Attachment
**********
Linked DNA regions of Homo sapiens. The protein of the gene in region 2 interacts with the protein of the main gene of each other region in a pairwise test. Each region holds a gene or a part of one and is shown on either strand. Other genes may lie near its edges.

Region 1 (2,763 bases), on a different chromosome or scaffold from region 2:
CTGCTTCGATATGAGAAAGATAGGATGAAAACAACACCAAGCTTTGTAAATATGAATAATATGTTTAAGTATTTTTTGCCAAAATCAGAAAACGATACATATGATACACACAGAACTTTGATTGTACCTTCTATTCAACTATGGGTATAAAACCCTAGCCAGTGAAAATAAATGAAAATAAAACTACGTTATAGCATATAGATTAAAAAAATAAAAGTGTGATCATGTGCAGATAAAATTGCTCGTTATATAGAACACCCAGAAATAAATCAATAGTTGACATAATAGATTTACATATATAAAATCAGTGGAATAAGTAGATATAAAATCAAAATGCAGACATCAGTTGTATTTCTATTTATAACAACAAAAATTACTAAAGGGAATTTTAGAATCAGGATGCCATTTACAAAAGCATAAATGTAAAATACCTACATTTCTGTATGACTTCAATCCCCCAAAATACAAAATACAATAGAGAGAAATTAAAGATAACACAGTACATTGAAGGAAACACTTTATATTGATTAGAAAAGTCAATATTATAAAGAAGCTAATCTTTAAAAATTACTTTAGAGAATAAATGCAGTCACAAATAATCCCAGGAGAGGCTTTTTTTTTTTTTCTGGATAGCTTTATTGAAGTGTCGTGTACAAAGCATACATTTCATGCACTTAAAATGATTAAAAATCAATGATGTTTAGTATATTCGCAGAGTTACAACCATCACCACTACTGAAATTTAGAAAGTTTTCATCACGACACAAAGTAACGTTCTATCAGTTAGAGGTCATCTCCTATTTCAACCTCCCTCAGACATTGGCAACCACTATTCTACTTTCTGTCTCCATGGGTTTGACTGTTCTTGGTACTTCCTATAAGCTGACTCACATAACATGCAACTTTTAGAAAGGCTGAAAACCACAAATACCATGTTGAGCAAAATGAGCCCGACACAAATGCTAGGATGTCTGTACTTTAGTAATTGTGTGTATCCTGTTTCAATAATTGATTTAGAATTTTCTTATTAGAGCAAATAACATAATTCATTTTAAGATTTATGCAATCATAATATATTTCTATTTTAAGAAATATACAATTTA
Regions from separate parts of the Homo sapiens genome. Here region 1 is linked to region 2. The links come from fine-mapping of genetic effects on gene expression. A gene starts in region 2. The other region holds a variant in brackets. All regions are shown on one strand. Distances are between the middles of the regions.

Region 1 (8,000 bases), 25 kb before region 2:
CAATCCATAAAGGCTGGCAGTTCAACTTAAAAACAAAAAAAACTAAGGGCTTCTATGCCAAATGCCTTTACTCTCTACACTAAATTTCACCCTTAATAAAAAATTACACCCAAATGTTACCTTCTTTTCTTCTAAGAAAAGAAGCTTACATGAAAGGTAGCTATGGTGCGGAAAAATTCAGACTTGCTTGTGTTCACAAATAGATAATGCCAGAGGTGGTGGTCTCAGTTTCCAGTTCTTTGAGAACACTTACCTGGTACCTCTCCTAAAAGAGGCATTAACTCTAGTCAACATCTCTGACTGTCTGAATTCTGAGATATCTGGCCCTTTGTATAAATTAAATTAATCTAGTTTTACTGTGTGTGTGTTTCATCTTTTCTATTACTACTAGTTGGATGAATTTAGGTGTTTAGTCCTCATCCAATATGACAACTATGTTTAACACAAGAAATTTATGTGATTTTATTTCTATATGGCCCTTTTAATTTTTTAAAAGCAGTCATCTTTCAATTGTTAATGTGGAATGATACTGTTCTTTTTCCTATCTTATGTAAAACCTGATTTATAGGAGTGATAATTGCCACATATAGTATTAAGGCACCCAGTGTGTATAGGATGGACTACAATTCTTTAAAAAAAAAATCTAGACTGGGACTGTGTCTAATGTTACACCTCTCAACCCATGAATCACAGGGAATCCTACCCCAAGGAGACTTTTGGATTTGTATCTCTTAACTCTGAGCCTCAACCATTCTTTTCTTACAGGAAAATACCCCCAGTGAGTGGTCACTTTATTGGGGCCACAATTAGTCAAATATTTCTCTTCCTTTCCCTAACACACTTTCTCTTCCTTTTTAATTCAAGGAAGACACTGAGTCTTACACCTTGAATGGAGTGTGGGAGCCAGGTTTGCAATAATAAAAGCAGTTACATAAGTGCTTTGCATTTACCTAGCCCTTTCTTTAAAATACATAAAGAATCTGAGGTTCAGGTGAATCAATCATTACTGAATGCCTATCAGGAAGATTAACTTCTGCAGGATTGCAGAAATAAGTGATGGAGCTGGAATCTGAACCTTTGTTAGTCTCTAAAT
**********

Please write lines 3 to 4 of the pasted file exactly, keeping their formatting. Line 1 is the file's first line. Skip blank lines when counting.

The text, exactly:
CTGCTTCGATATGAGAAAGATAGGATGAAAACAACACCAAGCTTTGTAAATATGAATAATATGTTTAAGTATTTTTTGCCAAAATCAGAAAACGATACATATGATACACACAGAACTTTGATTGTACCTTCTATTCAACTATGGGTATAAAACCCTAGCCAGTGAAAATAAATGAAAATAAAACTACGTTATAGCATATAGATTAAAAAAATAAAAGTGTGATCATGTGCAGATAAAATTGCTCGTTATATAGAACACCCAGAAATAAATCAATAGTTGACATAATAGATTTACATATATAAAATCAGTGGAATAAGTAGATATAAAATCAAAATGCAGACATCAGTTGTATTTCTATTTATAACAACAAAAATTACTAAAGGGAATTTTAGAATCAGGATGCCATTTACAAAAGCATAAATGTAAAATACCTACATTTCTGTATGACTTCAATCCCCCAAAATACAAAATACAATAGAGAGAAATTAAAGATAACACAGTACATTGAAGGAAACACTTTATATTGATTAGAAAAGTCAATATTATAAAGAAGCTAATCTTTAAAAATTACTTTAGAGAATAAATGCAGTCACAAATAATCCCAGGAGAGGCTTTTTTTTTTTTTCTGGATAGCTTTATTGAAGTGTCGTGTACAAAGCATACATTTCATGCACTTAAAATGATTAAAAATCAATGATGTTTAGTATATTCGCAGAGTTACAACCATCACCACTACTGAAATTTAGAAAGTTTTCATCACGACACAAAGTAACGTTCTATCAGTTAGAGGTCATCTCCTATTTCAACCTCCCTCAGACATTGGCAACCACTATTCTACTTTCTGTCTCCATGGGTTTGACTGTTCTTGGTACTTCCTATAAGCTGACTCACATAACATGCAACTTTTAGAAAGGCTGAAAACCACAAATACCATGTTGAGCAAAATGAGCCCGACACAAATGCTAGGATGTCTGTACTTTAGTAATTGTGTGTATCCTGTTTCAATAATTGATTTAGAATTTTCTTATTAGAGCAAATAACATAATTCATTTTAAGATTTATGCAATCATAATATATTTCTATTTTAAGAAATATACAATTTA
Regions from separate parts of the Homo sapiens genome. Here region 1 is linked to region 2. The links come from fine-mapping of genetic effects on gene expression. A gene starts in region 2. The other region holds a variant in brackets. All regions are shown on one strand. Distances are between the middles of the regions.